Aug 9 11:35 AM | Likes Like |Link to Comment
  • Interesting Times For All Commodities And Investments!! THE CHALLENGE ,PART 1. [View instapost]
    Crade, I think you've got the Titanic confused with the iceberg that hit it.

    Look at it this way, all that stuff you see floating on top, that's risk money, sitting onto an invisible and yet massive dark pool of frozen assets just below the surface.

    If the snow melts on top, well a little more credit floats up from below to balance out the books according to the latest buoyancy chart.

    While everything may appears static on top, but the ocean just absorbs all that excess liquidity back into the system until someone on top back on Main Street does a little financial fracking and manages to capture some of that stored negative energy back and spend it on consumer goods before it melts and flows downstream in the form of deposits again for recapture accompanied by a giant sucking sound right back into that giant ice making machine.

    Point is there is a lot more low risk liquidity frozen out of view below the surface than there is on top.

    If you don't believe me, look at that picture of a pyramid on the dollar bill, and then look and see how many floors there are going down when you step on the elevator next time you go visit the Federal Reserve.

    Now get back to work and make us some more snowcones!

    http://nyfed.org/1bgJyOe
    Aug 8 06:29 PM | 1 Like Like |Link to Comment
  • Interesting Times For All Commodities And Investments!! THE CHALLENGE ,PART 1. [View instapost]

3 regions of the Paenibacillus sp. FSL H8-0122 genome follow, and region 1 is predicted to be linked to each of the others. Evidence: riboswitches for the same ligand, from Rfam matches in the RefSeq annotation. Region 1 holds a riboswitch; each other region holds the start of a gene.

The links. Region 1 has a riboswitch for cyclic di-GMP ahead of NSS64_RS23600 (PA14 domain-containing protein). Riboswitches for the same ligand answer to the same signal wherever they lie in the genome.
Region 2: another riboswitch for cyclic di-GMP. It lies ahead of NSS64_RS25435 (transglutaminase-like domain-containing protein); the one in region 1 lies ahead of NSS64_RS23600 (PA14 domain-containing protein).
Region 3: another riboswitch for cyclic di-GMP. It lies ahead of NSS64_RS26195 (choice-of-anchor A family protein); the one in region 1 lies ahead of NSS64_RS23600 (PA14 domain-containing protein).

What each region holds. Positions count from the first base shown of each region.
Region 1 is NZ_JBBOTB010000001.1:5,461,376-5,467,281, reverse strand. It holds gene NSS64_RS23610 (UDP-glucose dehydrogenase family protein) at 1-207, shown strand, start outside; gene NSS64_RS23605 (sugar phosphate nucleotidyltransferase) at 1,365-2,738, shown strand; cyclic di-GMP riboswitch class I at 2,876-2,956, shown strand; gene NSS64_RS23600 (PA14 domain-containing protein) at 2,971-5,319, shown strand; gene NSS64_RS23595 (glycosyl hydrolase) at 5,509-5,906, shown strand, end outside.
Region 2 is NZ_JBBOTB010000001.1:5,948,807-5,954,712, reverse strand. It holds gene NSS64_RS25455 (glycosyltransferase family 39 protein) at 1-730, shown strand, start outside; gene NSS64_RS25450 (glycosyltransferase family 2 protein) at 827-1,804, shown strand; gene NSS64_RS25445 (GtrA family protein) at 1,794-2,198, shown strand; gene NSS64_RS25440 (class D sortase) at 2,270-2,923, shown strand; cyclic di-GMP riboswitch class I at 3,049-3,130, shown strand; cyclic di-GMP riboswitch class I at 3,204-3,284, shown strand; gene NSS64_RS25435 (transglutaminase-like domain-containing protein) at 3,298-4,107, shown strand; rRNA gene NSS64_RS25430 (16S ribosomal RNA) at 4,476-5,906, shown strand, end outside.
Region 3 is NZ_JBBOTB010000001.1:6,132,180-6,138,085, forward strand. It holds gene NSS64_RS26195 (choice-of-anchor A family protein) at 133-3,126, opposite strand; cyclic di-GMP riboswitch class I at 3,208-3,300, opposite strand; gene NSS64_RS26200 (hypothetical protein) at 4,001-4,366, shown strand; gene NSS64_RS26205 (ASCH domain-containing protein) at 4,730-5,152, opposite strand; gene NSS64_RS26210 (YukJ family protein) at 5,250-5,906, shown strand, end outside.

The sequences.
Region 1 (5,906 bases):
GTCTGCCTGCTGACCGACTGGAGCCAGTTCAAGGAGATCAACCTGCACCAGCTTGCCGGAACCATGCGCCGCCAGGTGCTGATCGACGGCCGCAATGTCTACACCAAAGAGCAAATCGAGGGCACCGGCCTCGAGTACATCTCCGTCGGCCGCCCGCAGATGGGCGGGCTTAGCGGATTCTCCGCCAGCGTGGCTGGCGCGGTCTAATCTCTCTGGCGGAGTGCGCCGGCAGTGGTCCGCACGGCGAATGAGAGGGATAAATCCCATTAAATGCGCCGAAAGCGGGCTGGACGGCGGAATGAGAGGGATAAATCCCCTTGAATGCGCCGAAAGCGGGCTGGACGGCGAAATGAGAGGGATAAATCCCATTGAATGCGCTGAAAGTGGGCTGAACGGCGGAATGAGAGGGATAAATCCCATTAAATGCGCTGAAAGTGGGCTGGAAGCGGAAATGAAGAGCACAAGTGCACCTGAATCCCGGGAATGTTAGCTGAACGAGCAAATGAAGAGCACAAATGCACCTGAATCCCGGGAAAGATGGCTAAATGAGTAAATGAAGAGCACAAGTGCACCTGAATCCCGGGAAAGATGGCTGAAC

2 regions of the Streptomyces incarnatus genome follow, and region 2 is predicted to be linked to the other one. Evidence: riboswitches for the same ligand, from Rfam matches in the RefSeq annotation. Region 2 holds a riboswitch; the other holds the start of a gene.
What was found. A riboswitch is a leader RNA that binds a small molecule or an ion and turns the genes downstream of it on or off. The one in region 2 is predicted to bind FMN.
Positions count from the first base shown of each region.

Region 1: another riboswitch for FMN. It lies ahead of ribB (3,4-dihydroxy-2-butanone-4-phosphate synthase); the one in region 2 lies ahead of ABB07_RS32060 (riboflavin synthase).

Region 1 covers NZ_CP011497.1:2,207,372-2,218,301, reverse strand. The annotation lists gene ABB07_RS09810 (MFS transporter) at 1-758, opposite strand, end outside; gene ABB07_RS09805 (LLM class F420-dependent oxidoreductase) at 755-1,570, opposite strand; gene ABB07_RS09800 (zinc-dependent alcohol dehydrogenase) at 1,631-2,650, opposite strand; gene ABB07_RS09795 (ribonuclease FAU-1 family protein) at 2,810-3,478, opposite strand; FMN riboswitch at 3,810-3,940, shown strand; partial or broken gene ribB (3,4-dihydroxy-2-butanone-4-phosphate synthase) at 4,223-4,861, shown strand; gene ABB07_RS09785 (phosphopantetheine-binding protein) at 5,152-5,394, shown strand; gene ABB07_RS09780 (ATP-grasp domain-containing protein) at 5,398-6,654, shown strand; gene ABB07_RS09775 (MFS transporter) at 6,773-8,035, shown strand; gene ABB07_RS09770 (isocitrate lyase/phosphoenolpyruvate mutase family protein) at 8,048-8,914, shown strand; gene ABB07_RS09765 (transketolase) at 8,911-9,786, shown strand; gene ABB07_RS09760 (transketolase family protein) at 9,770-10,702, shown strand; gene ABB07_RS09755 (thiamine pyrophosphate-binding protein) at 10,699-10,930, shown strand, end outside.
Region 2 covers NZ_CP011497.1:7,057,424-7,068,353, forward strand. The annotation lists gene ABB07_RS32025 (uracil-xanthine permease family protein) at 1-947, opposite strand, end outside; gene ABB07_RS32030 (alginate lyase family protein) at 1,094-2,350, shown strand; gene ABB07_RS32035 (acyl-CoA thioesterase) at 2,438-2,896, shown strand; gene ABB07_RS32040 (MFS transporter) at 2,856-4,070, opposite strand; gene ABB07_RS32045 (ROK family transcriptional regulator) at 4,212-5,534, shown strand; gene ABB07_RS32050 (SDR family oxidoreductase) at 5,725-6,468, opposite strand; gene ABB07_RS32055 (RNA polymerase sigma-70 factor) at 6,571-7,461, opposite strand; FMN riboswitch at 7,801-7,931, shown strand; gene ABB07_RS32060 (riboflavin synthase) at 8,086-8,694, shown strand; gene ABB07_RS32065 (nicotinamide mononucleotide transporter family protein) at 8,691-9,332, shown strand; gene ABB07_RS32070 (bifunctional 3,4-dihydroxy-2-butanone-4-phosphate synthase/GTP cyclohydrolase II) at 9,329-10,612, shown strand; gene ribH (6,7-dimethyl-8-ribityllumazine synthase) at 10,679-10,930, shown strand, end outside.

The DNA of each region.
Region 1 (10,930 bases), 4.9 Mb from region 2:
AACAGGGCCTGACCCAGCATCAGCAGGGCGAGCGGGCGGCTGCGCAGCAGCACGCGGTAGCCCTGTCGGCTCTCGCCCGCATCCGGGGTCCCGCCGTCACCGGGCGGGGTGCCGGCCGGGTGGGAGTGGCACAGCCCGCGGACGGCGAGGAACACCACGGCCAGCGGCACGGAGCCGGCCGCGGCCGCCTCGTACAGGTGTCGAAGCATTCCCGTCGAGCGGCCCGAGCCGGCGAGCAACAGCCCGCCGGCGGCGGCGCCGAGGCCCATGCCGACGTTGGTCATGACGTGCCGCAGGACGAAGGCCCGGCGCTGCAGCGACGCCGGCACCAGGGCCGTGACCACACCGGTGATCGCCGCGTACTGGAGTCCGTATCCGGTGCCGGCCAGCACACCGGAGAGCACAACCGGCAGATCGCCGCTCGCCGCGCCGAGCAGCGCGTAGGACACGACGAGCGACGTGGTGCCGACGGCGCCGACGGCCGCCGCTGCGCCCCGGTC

Maybe that's why you're up .21% to my paltry .13!

    Which is not a bad start really, at this rate you'll hit 10.92% in a year while poor me on the other hand will be forced to get by on a mere 125.47 per week unearned income.

    No worry though, maybe if I work just a little bit harder IT will give me another raise out of the new IT PSP (Profit Sharing Plan) that he's been working on, lol.
    Aug 8 05:22 PM | 1 Like Like |Link to Comment
  • Interesting Times For All Commodities And Investments!! THE CHALLENGE ,PART 1. [View instapost]
    Gee, Crademan, but aren't we supposed to buy when everyone else is scared? I think the headline was about high yield bonds, which have not done well. (NYSEARCA:TLT) on the other hand, has done quite nicely. 10 Year Treasury breached support at 2.40 earlier today; now look at the 3 year chart and you will see nothing between todays lows and the 2's. Now tell me again, why is it we keep hearing it said that interest rates "have' to go higher?..have to go higher...have to go higher..go to sleep now..htgh...htgh..they really..really have too...zzzz
    Aug 8 03:31 PM | 1 Like Like |Link to Comment
  • What Is Austrian Business Cycle Theory? [View article]
    Well, there's always an incentive to expend available resources before the end of the Fiscal Year 1 Oct., especially with the elections coming up in Nov.

    Summer heat manmade or otherwise is unlikely to continue unmitigated past 22 Sept. with continued need for stimulus once the party is over in December. Maybe another step function down on yields or short of that some sticky hysteresis effect to the downside for yields now that support has been breached. I can't realistically see a big selloff after Labor Day though there is still time to pick up some deals before the programmed contribution cycle kicks back in come January. Make your winter cruise reservations early for great discounts!
    Aug 8 12:43 PM | Likes Like |Link to Comment